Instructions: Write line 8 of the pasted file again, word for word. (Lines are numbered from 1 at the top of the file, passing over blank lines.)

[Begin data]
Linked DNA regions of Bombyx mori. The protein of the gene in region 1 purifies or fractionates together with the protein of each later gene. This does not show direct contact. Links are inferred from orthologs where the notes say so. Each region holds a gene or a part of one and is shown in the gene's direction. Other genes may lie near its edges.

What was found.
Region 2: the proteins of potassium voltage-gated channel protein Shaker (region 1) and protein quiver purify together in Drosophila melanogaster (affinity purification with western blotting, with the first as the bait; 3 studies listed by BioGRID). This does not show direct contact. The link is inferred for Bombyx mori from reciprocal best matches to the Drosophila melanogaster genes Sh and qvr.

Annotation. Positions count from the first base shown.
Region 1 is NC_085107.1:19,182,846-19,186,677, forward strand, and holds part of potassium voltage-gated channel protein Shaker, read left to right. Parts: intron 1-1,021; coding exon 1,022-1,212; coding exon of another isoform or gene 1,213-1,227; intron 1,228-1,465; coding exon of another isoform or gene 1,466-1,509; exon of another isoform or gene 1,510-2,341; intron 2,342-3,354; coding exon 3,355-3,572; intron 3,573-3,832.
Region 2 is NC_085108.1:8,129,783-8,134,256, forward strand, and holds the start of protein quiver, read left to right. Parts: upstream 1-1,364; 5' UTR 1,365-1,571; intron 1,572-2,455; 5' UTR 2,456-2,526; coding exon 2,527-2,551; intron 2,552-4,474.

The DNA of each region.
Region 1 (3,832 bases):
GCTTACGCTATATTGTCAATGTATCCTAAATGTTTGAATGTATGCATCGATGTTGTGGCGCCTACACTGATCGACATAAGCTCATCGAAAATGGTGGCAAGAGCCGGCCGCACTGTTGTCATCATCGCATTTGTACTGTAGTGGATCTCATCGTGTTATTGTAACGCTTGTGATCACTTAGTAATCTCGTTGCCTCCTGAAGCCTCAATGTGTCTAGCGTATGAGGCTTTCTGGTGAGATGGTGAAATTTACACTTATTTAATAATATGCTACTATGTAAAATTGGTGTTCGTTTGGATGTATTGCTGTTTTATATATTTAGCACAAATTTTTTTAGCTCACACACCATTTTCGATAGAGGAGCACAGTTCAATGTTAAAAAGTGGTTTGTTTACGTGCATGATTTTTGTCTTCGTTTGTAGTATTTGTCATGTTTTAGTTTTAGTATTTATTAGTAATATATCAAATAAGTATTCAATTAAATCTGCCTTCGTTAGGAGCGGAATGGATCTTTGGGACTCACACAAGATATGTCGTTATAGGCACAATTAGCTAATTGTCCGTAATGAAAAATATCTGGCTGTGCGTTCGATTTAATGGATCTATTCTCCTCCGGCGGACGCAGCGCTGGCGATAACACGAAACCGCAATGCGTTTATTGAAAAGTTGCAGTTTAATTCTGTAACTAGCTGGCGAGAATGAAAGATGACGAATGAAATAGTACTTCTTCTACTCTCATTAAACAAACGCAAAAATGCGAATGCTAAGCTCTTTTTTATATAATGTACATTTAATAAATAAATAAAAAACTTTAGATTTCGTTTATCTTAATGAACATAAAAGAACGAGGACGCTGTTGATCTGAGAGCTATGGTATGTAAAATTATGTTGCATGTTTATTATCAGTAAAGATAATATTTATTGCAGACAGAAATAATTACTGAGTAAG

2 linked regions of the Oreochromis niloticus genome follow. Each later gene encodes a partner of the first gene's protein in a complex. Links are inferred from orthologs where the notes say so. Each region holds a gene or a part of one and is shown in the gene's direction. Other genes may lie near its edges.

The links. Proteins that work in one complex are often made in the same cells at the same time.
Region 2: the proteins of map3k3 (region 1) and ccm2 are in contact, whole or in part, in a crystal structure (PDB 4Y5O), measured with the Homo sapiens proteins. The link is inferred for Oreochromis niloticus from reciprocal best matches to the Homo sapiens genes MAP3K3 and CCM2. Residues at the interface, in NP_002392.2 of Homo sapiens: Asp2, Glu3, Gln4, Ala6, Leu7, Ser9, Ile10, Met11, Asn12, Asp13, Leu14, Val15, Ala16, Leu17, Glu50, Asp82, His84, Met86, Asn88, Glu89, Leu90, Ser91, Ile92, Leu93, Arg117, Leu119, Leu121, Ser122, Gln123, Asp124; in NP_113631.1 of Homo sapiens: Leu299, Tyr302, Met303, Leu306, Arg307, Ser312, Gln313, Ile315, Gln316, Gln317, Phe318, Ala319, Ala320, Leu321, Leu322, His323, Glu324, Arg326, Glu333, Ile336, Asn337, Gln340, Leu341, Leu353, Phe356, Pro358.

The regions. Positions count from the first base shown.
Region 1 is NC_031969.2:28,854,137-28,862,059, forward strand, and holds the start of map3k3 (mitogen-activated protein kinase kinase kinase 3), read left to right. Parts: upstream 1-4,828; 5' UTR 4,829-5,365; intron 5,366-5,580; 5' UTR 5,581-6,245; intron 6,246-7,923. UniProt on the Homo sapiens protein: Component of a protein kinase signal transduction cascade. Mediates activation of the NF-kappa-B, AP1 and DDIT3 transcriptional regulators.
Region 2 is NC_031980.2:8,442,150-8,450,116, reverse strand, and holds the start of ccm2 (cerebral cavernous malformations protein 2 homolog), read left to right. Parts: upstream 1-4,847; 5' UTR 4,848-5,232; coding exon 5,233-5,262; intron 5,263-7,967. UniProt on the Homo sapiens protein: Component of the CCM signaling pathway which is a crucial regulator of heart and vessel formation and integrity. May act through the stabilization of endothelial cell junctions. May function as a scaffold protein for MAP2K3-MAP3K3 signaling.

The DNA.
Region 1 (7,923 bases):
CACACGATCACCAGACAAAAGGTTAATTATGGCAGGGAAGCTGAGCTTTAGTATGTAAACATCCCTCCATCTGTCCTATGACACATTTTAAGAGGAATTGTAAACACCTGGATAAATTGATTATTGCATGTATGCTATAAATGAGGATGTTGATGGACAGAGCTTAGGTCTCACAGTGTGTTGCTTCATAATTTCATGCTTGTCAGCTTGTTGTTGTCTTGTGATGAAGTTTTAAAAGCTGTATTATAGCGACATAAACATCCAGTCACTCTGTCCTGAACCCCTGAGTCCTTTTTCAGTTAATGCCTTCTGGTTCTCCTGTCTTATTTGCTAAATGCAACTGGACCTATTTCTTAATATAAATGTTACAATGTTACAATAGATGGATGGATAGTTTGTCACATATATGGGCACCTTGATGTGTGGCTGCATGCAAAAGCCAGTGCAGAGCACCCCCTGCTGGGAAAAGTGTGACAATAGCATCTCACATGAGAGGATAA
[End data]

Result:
Region 1 (3,832 bases):